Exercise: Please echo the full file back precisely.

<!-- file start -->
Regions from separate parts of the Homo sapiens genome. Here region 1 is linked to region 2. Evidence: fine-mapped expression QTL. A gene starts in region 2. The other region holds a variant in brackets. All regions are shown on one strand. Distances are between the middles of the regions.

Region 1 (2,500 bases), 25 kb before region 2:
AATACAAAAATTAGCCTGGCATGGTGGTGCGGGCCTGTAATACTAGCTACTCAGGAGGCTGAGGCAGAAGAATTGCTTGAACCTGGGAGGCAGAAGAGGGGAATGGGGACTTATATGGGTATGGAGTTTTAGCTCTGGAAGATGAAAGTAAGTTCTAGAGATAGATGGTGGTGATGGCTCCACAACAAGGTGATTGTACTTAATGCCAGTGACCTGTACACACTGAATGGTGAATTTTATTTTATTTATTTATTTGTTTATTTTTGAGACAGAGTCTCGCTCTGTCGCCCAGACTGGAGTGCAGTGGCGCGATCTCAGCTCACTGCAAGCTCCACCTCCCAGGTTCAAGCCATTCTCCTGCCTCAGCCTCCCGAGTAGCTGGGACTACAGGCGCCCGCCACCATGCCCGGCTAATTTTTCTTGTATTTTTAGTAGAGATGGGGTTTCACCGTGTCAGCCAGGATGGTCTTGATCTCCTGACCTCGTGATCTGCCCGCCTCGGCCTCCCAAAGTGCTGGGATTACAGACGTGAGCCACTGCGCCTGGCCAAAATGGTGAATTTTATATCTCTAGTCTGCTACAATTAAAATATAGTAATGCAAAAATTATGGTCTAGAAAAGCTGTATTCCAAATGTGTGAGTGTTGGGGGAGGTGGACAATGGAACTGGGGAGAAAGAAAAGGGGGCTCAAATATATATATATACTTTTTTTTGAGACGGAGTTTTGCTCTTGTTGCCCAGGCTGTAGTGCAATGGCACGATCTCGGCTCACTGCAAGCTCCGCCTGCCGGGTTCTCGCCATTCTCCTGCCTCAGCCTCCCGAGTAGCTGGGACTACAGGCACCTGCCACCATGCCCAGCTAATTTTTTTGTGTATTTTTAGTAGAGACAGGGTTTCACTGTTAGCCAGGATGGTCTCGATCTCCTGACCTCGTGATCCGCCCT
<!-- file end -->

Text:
Regions from separate parts of the Homo sapiens genome. Here region 1 is linked to region 2. Evidence: fine-mapped expression QTL. A gene starts in region 2. The other region holds a variant in brackets. All regions are shown on one strand. Distances are between the middles of the regions.

Region 1 (2,500 bases), 25 kb before region 2:
AATACAAAAATTAGCCTGGCATGGTGGTGCGGGCCTGTAATACTAGCTACTCAGGAGGCTGAGGCAGAAGAATTGCTTGAACCTGGGAGGCAGAAGAGGGGAATGGGGACTTATATGGGTATGGAGTTTTAGCTCTGGAAGATGAAAGTAAGTTCTAGAGATAGATGGTGGTGATGGCTCCACAACAAGGTGATTGTACTTAATGCCAGTGACCTGTACACACTGAATGGTGAATTTTATTTTATTTATTTATTTGTTTATTTTTGAGACAGAGTCTCGCTCTGTCGCCCAGACTGGAGTGCAGTGGCGCGATCTCAGCTCACTGCAAGCTCCACCTCCCAGGTTCAAGCCATTCTCCTGCCTCAGCCTCCCGAGTAGCTGGGACTACAGGCGCCCGCCACCATGCCCGGCTAATTTTTCTTGTATTTTTAGTAGAGATGGGGTTTCACCGTGTCAGCCAGGATGGTCTTGATCTCCTGACCTCGTGATCTGCCCGCCTCGGCCTCCCAAAGTGCTGGGATTACAGACGTGAGCCACTGCGCCTGGCCAAAATGGTGAATTTTATATCTCTAGTCTGCTACAATTAAAATATAGTAATGCAAAAATTATGGTCTAGAAAAGCTGTATTCCAAATGTGTGAGTGTTGGGGGAGGTGGACAATGGAACTGGGGAGAAAGAAAAGGGGGCTCAAATATATATATATACTTTTTTTTGAGACGGAGTTTTGCTCTTGTTGCCCAGGCTGTAGTGCAATGGCACGATCTCGGCTCACTGCAAGCTCCGCCTGCCGGGTTCTCGCCATTCTCCTGCCTCAGCCTCCCGAGTAGCTGGGACTACAGGCACCTGCCACCATGCCCAGCTAATTTTTTTGTGTATTTTTAGTAGAGACAGGGTTTCACTGTTAGCCAGGATGGTCTCGATCTCCTGACCTCGTGATCCGCCCT